It’s like the old Apple vs. Microsoft debate. Apple was often criticised for leaving stuff out of their products. The iPhone shipped without a keyboard – something pretty well unthinkable at the time. It’s the kind of simplicity that requires innovation to pull off, and actually sets a new standard.

This wasn’t easy to do. We needed to think about the most common user experience and put that at the forefront of every decision.

  • If any feature was cool, but only appealed to a fraction of our audience, we had to deliberately put it aside.
  • If any feature would appeal to 10-20% of our audience, it couldn’t go at the forefront of our UI/UX – it needed to be easily discoverable but out of the way of the core user experience.
  • If any feature did belong in the core user experience, we needed to ask: How can we make this feature delightful, obvious and easy to use?

For instance, one feature on the chopping block was Photoshop layering. Users were once able to import a certain format of a Photoshop file, and BaseKit would turn that file into a web page or use it to help you design the web page.

It was very popular with designers, but it had very limited appeal elsewhere. Perhaps the handful of designers using our platform weren’t so happy, but everyone else was getting a much slicker, cleaner experience as a result.

How simplicity made us ready for the future of SaaS

Another thing we’ve found: if you take on this design philosophy of simplicity, you’re going to be more adaptive to shifts in the market. That’s what happened to us when smartphones were beginning to take off.

Essentially, around 2008, we chose to make all our sites responsive for mobile.

At the time this was not as obvious a move as it is now. The idea that the majority of the people using the internet would one day be doing so on a smartphone didn’t seem at all true – or it seemed to be a very long way away. As a result, many platforms charged more if you wanted to make a mobile site. Some wanted you to pay for two separate sites – one for mobile, one for desktops – or to pay for some high-priced premium add-on.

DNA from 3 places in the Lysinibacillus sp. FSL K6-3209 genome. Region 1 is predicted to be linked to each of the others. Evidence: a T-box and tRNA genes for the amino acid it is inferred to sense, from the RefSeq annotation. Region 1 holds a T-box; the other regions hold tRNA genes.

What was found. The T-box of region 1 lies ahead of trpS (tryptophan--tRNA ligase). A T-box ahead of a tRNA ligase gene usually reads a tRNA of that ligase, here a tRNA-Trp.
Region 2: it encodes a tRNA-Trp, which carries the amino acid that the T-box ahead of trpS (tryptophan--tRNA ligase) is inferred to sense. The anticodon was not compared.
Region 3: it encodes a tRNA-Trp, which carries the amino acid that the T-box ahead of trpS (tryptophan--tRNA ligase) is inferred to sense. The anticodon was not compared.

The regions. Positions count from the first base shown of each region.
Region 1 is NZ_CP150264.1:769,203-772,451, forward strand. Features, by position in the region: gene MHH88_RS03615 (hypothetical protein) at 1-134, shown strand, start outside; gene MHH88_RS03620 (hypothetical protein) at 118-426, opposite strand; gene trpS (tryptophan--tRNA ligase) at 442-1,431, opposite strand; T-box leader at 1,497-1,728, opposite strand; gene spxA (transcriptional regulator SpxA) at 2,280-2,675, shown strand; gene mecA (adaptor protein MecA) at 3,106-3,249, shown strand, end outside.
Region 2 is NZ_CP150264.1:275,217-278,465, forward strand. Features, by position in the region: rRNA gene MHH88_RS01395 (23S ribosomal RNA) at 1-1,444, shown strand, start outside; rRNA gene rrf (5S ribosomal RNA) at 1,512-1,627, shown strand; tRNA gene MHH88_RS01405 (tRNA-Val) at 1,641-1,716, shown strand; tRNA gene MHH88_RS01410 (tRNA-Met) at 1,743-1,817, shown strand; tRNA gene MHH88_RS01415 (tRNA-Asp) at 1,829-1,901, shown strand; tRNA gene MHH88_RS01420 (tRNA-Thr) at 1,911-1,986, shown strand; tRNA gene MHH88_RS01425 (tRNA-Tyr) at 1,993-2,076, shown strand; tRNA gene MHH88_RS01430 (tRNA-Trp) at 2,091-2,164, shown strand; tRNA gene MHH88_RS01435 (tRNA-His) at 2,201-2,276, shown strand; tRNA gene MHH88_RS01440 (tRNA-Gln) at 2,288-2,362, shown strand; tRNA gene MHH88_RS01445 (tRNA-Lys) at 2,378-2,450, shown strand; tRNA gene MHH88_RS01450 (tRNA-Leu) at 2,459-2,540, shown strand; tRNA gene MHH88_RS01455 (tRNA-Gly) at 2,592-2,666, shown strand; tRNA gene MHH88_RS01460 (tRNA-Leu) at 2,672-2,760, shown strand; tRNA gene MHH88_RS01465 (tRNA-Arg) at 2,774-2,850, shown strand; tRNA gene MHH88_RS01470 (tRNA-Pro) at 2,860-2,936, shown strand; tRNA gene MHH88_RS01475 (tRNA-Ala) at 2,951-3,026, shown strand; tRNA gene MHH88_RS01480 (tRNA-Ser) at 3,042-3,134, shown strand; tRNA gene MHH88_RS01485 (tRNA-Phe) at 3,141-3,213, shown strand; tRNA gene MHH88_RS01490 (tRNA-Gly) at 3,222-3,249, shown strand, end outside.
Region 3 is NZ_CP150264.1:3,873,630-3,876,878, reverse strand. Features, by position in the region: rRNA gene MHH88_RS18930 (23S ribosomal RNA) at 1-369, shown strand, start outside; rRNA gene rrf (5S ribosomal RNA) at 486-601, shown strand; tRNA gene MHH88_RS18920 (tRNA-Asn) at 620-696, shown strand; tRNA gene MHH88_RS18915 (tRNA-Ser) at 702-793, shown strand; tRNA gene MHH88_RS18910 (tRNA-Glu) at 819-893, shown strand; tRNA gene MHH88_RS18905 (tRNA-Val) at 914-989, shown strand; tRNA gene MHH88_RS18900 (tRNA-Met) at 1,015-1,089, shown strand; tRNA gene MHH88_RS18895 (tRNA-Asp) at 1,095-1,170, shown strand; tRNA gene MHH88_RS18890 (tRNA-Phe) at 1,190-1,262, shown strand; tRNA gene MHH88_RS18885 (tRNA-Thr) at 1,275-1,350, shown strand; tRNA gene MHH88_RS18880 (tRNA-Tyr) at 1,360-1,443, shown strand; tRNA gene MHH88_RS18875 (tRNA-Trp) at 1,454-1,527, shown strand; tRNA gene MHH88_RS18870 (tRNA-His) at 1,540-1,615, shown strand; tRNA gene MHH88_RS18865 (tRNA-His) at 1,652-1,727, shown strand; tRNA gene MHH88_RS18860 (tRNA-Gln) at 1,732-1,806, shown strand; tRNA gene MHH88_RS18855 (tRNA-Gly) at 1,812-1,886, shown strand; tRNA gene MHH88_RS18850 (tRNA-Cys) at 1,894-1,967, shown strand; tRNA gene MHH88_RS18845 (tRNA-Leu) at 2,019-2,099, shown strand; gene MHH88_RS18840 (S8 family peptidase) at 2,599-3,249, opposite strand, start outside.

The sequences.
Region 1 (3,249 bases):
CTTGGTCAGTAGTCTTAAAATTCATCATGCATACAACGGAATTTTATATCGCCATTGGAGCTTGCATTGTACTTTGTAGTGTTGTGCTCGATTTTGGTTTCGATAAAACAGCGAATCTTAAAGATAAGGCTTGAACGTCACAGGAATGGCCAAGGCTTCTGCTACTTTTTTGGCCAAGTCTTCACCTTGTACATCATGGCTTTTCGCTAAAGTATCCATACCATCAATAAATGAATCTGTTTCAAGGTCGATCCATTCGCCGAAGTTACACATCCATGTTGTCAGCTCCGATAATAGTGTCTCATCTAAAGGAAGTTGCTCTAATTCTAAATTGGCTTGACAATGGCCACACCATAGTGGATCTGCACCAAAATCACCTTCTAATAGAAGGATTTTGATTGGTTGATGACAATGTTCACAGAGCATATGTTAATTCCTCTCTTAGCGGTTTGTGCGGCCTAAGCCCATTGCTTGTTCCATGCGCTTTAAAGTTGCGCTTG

We had a different idea: that mobile optimisation was just basic functionality. It was pretty radical at the time. And as mobile phones gradually became dominant, we were proven right.

Later we decided to make our sitebuilder application work mobile-first too. And soon we were one of only a very few products that had a full spread of features in a mobile compatible format.

In both instances, our commitment to simplicity paid off.  If a site was going to work on a mobile phone (which had a very limited data rate back then) it needed to be simple – and we knew exactly how to make that happen. And if we’d have been racing others to full-feature complexity, we might never have been first to market with a mobile-first site builder.

Simplicity wasn’t easy to create, but the result is now easy for everyone. Our white label website builder is yours to offer – so you can scale your offering while maintaining your vision for simple, elegant, localised software.

For more of our thinking on software development and partnerships, see our blogs on the zone of suck and how your platform can avoid it and our guide to scaling: build vs. buy vs. white label.